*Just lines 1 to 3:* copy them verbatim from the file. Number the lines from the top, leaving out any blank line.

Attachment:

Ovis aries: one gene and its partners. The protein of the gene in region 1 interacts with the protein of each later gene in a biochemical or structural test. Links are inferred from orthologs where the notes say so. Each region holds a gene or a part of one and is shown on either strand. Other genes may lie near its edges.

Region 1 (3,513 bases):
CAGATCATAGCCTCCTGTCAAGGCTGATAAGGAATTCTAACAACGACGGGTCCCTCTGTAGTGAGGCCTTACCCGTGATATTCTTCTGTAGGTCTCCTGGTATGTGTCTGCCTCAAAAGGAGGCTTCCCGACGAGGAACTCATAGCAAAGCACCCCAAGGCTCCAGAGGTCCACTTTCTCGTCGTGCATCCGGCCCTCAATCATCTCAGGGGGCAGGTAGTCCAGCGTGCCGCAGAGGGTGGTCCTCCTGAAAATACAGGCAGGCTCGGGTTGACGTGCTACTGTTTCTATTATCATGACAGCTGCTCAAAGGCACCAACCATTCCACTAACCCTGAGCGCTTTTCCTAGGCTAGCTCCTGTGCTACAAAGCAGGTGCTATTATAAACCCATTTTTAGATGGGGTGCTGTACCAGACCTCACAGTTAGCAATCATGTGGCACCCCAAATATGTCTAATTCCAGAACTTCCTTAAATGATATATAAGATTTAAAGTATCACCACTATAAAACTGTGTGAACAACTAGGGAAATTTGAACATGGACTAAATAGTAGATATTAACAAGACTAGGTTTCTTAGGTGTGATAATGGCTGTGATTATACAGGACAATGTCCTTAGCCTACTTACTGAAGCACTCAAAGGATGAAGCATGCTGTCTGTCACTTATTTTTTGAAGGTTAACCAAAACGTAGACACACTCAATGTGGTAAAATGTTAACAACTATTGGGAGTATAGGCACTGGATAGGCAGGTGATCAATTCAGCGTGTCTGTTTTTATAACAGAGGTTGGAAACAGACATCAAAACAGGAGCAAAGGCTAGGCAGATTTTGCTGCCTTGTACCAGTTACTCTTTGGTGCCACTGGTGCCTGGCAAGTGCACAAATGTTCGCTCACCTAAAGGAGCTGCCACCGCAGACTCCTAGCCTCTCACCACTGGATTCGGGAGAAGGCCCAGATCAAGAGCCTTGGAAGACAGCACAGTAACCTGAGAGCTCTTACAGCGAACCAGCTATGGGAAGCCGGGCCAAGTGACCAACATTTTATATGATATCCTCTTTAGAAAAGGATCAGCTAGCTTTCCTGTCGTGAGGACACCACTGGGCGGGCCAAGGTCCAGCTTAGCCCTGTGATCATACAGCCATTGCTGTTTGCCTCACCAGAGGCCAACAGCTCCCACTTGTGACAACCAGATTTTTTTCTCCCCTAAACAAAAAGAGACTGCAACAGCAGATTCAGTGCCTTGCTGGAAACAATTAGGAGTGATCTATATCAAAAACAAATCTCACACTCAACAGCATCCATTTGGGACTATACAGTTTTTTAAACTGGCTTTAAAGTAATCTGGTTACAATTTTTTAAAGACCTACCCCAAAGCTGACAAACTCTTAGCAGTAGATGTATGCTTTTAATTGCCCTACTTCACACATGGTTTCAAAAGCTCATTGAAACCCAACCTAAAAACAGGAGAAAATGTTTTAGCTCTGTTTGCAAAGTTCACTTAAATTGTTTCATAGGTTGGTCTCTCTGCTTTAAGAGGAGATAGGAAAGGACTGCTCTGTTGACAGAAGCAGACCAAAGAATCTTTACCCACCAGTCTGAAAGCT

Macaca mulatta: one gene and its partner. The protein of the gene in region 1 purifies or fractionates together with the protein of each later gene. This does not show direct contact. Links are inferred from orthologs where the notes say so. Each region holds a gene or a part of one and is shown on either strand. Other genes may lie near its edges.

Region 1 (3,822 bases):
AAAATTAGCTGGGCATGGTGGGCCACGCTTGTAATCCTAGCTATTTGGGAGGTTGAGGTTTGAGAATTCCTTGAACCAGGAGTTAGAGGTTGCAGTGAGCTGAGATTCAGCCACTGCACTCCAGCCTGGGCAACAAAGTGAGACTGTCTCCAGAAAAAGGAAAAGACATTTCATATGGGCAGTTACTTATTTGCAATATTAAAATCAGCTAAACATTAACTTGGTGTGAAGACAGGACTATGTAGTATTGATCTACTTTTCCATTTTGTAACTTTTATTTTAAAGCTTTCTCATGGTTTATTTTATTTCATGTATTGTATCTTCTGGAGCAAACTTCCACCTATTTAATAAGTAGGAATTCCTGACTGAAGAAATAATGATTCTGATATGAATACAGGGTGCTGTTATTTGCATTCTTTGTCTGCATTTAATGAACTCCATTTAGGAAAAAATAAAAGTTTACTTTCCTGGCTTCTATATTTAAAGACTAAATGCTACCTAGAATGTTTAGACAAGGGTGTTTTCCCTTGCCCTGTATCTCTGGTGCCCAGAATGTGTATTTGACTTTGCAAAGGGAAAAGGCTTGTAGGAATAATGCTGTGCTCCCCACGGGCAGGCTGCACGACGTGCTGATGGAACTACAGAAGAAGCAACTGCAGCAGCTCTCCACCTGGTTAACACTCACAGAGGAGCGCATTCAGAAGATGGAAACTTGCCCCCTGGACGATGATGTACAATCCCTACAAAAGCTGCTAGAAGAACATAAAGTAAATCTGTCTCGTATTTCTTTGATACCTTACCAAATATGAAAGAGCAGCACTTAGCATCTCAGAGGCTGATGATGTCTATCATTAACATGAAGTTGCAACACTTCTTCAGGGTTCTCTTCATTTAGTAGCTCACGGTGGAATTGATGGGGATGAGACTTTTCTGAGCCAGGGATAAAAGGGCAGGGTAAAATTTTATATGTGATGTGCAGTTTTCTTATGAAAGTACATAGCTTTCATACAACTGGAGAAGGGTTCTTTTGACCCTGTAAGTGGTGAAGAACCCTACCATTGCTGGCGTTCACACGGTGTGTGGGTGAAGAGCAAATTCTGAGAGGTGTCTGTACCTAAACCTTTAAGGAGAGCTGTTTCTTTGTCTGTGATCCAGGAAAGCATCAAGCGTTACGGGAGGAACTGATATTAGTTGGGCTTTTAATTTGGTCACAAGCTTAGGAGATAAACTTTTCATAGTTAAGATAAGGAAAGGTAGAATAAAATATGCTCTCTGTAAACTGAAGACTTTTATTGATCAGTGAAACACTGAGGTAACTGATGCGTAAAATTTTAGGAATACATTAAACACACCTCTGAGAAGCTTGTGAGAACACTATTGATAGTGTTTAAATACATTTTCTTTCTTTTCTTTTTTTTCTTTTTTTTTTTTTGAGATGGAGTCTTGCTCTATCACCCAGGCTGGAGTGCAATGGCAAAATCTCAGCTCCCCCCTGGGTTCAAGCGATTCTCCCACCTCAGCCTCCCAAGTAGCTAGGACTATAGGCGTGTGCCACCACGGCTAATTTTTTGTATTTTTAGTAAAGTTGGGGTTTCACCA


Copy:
Ovis aries: one gene and its partners. The protein of the gene in region 1 interacts with the protein of each later gene in a biochemical or structural test. Links are inferred from orthologs where the notes say so. Each region holds a gene or a part of one and is shown on either strand. Other genes may lie near its edges.

Region 1 (3,513 bases):
CAGATCATAGCCTCCTGTCAAGGCTGATAAGGAATTCTAACAACGACGGGTCCCTCTGTAGTGAGGCCTTACCCGTGATATTCTTCTGTAGGTCTCCTGGTATGTGTCTGCCTCAAAAGGAGGCTTCCCGACGAGGAACTCATAGCAAAGCACCCCAAGGCTCCAGAGGTCCACTTTCTCGTCGTGCATCCGGCCCTCAATCATCTCAGGGGGCAGGTAGTCCAGCGTGCCGCAGAGGGTGGTCCTCCTGAAAATACAGGCAGGCTCGGGTTGACGTGCTACTGTTTCTATTATCATGACAGCTGCTCAAAGGCACCAACCATTCCACTAACCCTGAGCGCTTTTCCTAGGCTAGCTCCTGTGCTACAAAGCAGGTGCTATTATAAACCCATTTTTAGATGGGGTGCTGTACCAGACCTCACAGTTAGCAATCATGTGGCACCCCAAATATGTCTAATTCCAGAACTTCCTTAAATGATATATAAGATTTAAAGTATCACCACTATAAAACTGTGTGAACAACTAGGGAAATTTGAACATGGACTAAATAGTAGATATTAACAAGACTAGGTTTCTTAGGTGTGATAATGGCTGTGATTATACAGGACAATGTCCTTAGCCTACTTACTGAAGCACTCAAAGGATGAAGCATGCTGTCTGTCACTTATTTTTTGAAGGTTAACCAAAACGTAGACACACTCAATGTGGTAAAATGTTAACAACTATTGGGAGTATAGGCACTGGATAGGCAGGTGATCAATTCAGCGTGTCTGTTTTTATAACAGAGGTTGGAAACAGACATCAAAACAGGAGCAAAGGCTAGGCAGATTTTGCTGCCTTGTACCAGTTACTCTTTGGTGCCACTGGTGCCTGGCAAGTGCACAAATGTTCGCTCACCTAAAGGAGCTGCCACCGCAGACTCCTAGCCTCTCACCACTGGATTCGGGAGAAGGCCCAGATCAAGAGCCTTGGAAGACAGCACAGTAACCTGAGAGCTCTTACAGCGAACCAGCTATGGGAAGCCGGGCCAAGTGACCAACATTTTATATGATATCCTCTTTAGAAAAGGATCAGCTAGCTTTCCTGTCGTGAGGACACCACTGGGCGGGCCAAGGTCCAGCTTAGCCCTGTGATCATACAGCCATTGCTGTTTGCCTCACCAGAGGCCAACAGCTCCCACTTGTGACAACCAGATTTTTTTCTCCCCTAAACAAAAAGAGACTGCAACAGCAGATTCAGTGCCTTGCTGGAAACAATTAGGAGTGATCTATATCAAAAACAAATCTCACACTCAACAGCATCCATTTGGGACTATACAGTTTTTTAAACTGGCTTTAAAGTAATCTGGTTACAATTTTTTAAAGACCTACCCCAAAGCTGACAAACTCTTAGCAGTAGATGTATGCTTTTAATTGCCCTACTTCACACATGGTTTCAAAAGCTCATTGAAACCCAACCTAAAAACAGGAGAAAATGTTTTAGCTCTGTTTGCAAAGTTCACTTAAATTGTTTCATAGGTTGGTCTCTCTGCTTTAAGAGGAGATAGGAAAGGACTGCTCTGTTGACAGAAGCAGACCAAAGAATCTTTACCCACCAGTCTGAAAGCT